Colored Range Chicks Info Please!

Discussion in 'Meat Birds ETC' started by wisdom_seeker, Jan 21, 2009.

  1. wisdom_seeker

    wisdom_seeker Out Of The Brooder

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    Last year I tried the Cornish Rock Xs and I very much liked the meat I got! However, I am looking for a cheaper / healthier breed alternative.

    I have seen a lot of talk on this forum about the Colored Range Chicks or freedom rangers.

    Are they anything like the Xs as far as meat quality goes? toughness etc.

    Are they non-reproducible Hybrids or will they have same quality offspring?

    What is the best age/weight for butcher?

    Will they do good in tractors?

    Should roosting bars be provided?

    I am basically looking for the best birds I can get that grow slower and eat less bagged feed and more grass.
     
  2. Brunty_Farms

    Brunty_Farms Chillin' With My Peeps

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    1) The meat is a little more "tougher" due to the older age. Most would say they have more "flavor" than the cornish x.

    2) They are hybirds but will give you good crosses with other breeds.

    3) Best age to butcher is 10-12 weeks. Weight would be about 5-6 lbs live weight.

    4) They do ok in the tractors, they take better to true free ranging.

    5) No roosting bars. They do fine sleeping on the ground.
     
  3. Harp Turkey Ranch

    Harp Turkey Ranch Chillin' With My Peeps

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    I am basically looking for the best birds I can get that grow slower and eat less bagged feed and more grass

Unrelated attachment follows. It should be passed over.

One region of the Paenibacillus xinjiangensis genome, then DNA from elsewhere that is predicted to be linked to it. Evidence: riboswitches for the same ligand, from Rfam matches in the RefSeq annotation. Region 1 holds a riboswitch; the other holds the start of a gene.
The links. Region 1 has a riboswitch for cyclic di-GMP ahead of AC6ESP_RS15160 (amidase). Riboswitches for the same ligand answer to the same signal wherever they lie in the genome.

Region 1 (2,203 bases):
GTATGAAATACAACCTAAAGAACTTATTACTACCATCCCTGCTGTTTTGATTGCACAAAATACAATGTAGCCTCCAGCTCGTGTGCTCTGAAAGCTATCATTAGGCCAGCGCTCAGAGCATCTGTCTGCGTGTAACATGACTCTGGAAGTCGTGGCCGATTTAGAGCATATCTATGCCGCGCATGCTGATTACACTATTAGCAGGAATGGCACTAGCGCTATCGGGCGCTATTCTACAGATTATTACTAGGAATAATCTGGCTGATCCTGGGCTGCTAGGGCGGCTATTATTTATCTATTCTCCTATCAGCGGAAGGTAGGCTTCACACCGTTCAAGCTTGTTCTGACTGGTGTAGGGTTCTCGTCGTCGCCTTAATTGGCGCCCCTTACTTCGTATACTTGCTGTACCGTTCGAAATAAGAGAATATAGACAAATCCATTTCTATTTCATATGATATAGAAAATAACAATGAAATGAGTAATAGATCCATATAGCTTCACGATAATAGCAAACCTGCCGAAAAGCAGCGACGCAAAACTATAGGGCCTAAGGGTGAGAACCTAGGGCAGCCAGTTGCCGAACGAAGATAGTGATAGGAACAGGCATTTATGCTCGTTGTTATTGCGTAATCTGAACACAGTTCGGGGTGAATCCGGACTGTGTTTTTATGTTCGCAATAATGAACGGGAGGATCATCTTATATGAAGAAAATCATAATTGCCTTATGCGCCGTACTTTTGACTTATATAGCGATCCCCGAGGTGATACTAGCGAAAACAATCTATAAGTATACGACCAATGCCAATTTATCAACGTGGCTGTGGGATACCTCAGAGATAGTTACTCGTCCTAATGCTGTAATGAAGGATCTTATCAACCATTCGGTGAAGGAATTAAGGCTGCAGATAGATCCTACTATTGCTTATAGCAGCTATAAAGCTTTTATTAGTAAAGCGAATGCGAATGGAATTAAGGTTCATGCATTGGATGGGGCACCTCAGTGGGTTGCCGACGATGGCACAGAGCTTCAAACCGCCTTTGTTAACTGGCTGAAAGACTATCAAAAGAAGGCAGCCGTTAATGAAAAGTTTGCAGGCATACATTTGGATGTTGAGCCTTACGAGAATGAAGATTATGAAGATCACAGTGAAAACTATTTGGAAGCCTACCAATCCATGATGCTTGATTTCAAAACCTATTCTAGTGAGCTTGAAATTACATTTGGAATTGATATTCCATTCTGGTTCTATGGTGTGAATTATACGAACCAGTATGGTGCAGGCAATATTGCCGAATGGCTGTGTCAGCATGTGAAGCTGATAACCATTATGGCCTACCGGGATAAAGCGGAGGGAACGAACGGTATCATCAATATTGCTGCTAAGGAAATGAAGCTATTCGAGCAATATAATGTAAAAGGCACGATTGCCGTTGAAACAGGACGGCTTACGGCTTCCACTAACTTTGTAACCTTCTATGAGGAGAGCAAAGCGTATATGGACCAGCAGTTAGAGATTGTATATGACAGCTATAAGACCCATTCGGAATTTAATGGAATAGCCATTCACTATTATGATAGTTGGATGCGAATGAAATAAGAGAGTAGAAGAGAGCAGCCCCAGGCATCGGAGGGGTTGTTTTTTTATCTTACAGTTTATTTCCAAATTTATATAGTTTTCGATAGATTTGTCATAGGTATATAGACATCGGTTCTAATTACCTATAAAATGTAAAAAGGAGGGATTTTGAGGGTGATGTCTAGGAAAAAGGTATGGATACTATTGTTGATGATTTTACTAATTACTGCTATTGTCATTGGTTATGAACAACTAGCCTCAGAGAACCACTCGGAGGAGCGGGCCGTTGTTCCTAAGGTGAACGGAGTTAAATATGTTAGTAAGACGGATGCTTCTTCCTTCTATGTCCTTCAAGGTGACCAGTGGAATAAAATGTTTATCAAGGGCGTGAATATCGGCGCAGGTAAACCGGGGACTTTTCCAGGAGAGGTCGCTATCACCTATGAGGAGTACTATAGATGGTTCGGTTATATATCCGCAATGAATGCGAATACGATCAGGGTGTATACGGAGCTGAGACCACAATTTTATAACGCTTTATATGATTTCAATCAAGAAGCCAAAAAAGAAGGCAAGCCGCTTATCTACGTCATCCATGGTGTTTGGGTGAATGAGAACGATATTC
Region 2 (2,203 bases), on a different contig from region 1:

you will not find a broiler that you can grow on less bag feed. All broilers that will be finished under 12 weeks will need bag feed 3lbs of feed to 1 lb of meat. Colored rangers eat the same amount as the Cornish X's. They just eat it slower and take a little longer to fill out. Chickens do not gain weight from grass and what they do gain would'nt be enough to eat in no 12 weeks.​
     
  4. Brunty_Farms

    Brunty_Farms Chillin' With My Peeps

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    Where are you getting 3 lbs of feed / meat? Is this your FCR for the colored range broilers?

    If this is the case the Cornish eat a pound less than the range broilers.. as they are 2 lbs of feed / lb of live weight.

    For the grass, they need lots of it. The calories are low in grass, you need something in the grass with better nutrition. We mix alf-alfa in the fields and this helps cut the feed down to 30% in the growing season. If you get anything over 15% off of pasture your jumping for joy.

    But your not going to save on the feed bill with the range broilers. They are bred to move around too much, they will burn off the calories they find on pasture as their instinct to forage are very strong. I'm not going to tell you what your better off raising, but if your trying to save money, your going to be using the wrong breed.... Just my opinion... Nobody yell at me [​IMG]
     
  5. Harp Turkey Ranch

    Harp Turkey Ranch Chillin' With My Peeps